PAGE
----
June 13, 2016

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Strong Enough to Know Your Weakness

April 25, 2016

There's a great article that I came across recently by Michael Hartsfield about the power of community in the workplace.  He brought up many interesting points, and it's well worth the read, but what I really liked about it was the perspective of realizing that as leaders, we are stronger when we recognize our own weaknesses.  In other words, we are better leaders, more inspiring leaders, when we realize that we need the skills and personalities of others to shore up our own weaknesses and fill in our capability gaps.

 

 

While there are many different leadership styles, at the end of the day leadership is about bringing others along, communicating in such a way that they choose to embrace your vision or mission, and obtaining their permission to lead.  Ultimately, good leadership is the ability to inspire in such a way that people choose to play on your team. Hartsfield illustrates the point that an important component to developing this type of team, and becoming a leader who has permission, is building community.

 

So what is it about building community that results in others giving you permission to lead?  In a word, humility.  Leading with humility builds community by allowing for your team to see that they have areas of strength, skill or insight which can fill in the gaps for you.  When members of your team realize that there is indeed a place where they fit, an area where they fill in the gaps of your weakness with a strength or skill that they possess, they are suddenly enfolded as an important component of the organization, and an essential member of the team.

 

Hartsfield explains, "Those who choose to lead with the power of community must humbly embrace the spirit of community that recognizes the unique strengths and weaknesses of each member. The appreciation of each other’s gifts allows the appreciation of one’s own limitations. How humbling."  When every member of the team realizes that their unique skills, experiences and abilities bring an essential perspective to the project, it results in an incredible sense of community, and an appreciation of each and every member of the team.  This culture, though, starts at the top, with leadership.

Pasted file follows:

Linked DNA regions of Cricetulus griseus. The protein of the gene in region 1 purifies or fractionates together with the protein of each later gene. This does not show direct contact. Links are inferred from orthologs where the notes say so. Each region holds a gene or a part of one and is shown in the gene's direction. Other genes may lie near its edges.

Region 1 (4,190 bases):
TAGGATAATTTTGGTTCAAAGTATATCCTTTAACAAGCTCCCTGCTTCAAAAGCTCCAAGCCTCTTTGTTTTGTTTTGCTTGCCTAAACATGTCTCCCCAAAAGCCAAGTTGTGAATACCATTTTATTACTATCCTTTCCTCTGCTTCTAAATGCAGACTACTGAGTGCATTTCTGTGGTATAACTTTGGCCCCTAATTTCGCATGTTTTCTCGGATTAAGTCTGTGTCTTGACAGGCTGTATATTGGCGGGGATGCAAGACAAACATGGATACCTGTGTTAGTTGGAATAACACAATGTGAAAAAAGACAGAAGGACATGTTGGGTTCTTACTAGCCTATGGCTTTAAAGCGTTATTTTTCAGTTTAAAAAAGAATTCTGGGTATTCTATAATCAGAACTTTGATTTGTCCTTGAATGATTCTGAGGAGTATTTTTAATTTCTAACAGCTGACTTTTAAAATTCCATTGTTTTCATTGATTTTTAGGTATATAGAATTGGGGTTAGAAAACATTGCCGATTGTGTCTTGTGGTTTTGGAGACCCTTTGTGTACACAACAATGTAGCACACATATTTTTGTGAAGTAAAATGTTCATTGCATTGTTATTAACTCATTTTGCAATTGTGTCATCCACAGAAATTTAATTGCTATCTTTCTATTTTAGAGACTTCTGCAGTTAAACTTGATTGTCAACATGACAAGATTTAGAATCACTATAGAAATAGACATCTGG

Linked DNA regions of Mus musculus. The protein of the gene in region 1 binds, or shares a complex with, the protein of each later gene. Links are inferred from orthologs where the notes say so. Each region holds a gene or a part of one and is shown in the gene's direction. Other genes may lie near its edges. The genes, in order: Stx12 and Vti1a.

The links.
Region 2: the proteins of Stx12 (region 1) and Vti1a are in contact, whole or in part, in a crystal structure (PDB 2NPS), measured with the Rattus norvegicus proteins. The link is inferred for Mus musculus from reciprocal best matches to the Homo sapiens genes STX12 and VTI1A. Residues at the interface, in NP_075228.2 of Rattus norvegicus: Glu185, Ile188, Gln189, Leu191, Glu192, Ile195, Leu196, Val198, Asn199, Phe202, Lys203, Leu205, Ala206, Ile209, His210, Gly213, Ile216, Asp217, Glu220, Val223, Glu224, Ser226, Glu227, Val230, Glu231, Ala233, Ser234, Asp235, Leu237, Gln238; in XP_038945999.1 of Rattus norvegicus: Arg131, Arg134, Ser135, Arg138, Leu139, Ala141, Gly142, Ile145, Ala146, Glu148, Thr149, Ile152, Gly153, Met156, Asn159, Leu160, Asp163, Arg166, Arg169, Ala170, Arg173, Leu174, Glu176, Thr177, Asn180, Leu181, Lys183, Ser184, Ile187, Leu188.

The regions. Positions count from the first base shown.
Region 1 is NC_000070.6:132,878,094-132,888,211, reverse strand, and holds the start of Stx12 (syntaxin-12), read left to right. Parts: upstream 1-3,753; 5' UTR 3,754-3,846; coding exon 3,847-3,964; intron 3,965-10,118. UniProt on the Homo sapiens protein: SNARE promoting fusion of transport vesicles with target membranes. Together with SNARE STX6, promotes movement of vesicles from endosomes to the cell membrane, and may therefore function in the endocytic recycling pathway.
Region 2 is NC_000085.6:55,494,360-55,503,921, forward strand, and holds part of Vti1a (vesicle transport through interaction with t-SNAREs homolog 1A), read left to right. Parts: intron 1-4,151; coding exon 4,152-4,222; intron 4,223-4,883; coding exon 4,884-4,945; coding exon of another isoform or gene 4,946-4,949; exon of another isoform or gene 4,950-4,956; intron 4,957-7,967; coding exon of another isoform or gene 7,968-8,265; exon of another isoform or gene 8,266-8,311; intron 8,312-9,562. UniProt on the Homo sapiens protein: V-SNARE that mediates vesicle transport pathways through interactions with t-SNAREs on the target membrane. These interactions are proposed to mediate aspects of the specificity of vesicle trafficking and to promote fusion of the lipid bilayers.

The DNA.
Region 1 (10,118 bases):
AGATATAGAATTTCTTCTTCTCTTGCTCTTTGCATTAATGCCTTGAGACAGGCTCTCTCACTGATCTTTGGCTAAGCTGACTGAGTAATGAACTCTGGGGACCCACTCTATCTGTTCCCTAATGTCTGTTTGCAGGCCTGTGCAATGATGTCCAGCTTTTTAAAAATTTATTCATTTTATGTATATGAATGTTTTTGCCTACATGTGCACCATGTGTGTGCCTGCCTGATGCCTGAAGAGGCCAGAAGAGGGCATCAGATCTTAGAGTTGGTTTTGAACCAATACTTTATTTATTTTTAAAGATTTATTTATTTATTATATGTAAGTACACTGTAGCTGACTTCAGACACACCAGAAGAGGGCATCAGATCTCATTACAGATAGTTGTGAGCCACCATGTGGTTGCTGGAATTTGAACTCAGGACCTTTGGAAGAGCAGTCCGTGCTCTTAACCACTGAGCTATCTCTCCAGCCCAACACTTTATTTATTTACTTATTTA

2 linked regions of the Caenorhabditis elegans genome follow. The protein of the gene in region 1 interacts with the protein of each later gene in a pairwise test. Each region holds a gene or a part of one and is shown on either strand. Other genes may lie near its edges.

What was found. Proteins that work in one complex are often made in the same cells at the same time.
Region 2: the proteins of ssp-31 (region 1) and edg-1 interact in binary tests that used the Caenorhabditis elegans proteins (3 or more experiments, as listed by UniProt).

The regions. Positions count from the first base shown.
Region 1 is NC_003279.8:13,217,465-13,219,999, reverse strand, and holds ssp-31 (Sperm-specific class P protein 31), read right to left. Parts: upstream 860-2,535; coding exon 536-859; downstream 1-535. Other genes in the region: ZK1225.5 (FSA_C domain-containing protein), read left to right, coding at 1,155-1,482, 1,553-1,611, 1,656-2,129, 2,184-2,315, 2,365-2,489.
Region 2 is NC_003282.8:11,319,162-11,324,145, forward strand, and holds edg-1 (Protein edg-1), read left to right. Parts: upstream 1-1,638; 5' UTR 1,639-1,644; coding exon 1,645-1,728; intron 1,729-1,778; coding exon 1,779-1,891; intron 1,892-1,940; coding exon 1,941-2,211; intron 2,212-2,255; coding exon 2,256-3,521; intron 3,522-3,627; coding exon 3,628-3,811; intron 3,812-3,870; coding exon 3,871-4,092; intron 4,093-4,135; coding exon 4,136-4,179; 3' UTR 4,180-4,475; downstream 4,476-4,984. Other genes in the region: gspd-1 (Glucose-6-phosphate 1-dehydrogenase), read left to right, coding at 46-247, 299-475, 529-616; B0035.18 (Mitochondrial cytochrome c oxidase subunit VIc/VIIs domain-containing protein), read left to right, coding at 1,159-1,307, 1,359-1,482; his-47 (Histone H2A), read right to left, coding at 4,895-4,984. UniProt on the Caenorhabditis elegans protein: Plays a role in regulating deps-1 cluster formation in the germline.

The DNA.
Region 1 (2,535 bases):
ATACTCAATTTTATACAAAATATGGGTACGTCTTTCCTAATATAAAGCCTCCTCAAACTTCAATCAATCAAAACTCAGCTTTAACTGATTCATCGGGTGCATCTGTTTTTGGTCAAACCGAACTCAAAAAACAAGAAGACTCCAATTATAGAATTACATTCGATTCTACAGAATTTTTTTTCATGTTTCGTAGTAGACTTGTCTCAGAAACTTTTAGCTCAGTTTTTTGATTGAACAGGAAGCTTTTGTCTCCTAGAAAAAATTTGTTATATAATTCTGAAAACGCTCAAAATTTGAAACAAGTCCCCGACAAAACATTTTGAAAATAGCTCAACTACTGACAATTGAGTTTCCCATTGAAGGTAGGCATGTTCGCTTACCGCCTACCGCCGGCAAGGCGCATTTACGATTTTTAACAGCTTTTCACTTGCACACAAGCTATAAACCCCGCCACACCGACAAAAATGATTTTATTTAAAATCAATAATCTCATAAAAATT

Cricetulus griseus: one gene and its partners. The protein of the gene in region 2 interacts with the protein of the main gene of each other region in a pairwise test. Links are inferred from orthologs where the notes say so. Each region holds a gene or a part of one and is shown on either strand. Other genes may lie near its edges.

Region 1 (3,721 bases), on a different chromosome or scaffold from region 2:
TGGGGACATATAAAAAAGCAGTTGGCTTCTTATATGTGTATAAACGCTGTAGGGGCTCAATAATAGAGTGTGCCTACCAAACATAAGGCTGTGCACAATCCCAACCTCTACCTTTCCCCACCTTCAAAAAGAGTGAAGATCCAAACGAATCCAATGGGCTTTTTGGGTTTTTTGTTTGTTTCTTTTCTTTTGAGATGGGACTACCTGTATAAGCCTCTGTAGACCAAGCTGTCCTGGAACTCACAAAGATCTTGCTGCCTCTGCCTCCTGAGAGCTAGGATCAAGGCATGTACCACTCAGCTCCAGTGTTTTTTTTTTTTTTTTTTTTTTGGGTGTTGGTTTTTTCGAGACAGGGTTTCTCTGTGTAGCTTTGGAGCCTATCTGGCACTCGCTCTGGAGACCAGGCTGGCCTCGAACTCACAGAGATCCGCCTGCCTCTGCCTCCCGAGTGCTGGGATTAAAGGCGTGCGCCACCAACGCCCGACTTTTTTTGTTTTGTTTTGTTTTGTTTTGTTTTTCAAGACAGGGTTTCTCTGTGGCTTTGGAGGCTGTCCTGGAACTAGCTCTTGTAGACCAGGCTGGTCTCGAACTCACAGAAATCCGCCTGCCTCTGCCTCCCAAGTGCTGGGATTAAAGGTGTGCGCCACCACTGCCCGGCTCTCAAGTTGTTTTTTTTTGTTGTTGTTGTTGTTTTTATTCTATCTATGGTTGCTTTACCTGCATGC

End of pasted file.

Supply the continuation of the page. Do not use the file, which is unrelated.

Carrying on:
As the leader, you must set the tone that it's ok to admit that someone else can do something better than you.  It's ok to admit that someone has more experience in a certain field or network, and their insight is potentially more valuable than your own.  It's ok to illustrate to the team that good leadership is not about knowing it all, it's about knowing how to tap into the collective knowledge, which does "know it all."  When your team realizes that your expectations of yourself are not so high that you must always be right, their own expectations of themselves and others will follow suit, allowing for an incredible sense of community.

 

Hartsfield closes the article with a powerful statement, which I will not try to improve upon when he says, "Those leaders courageous enough to inspire with humility, rather than control with power, may find community building is well worth the price."

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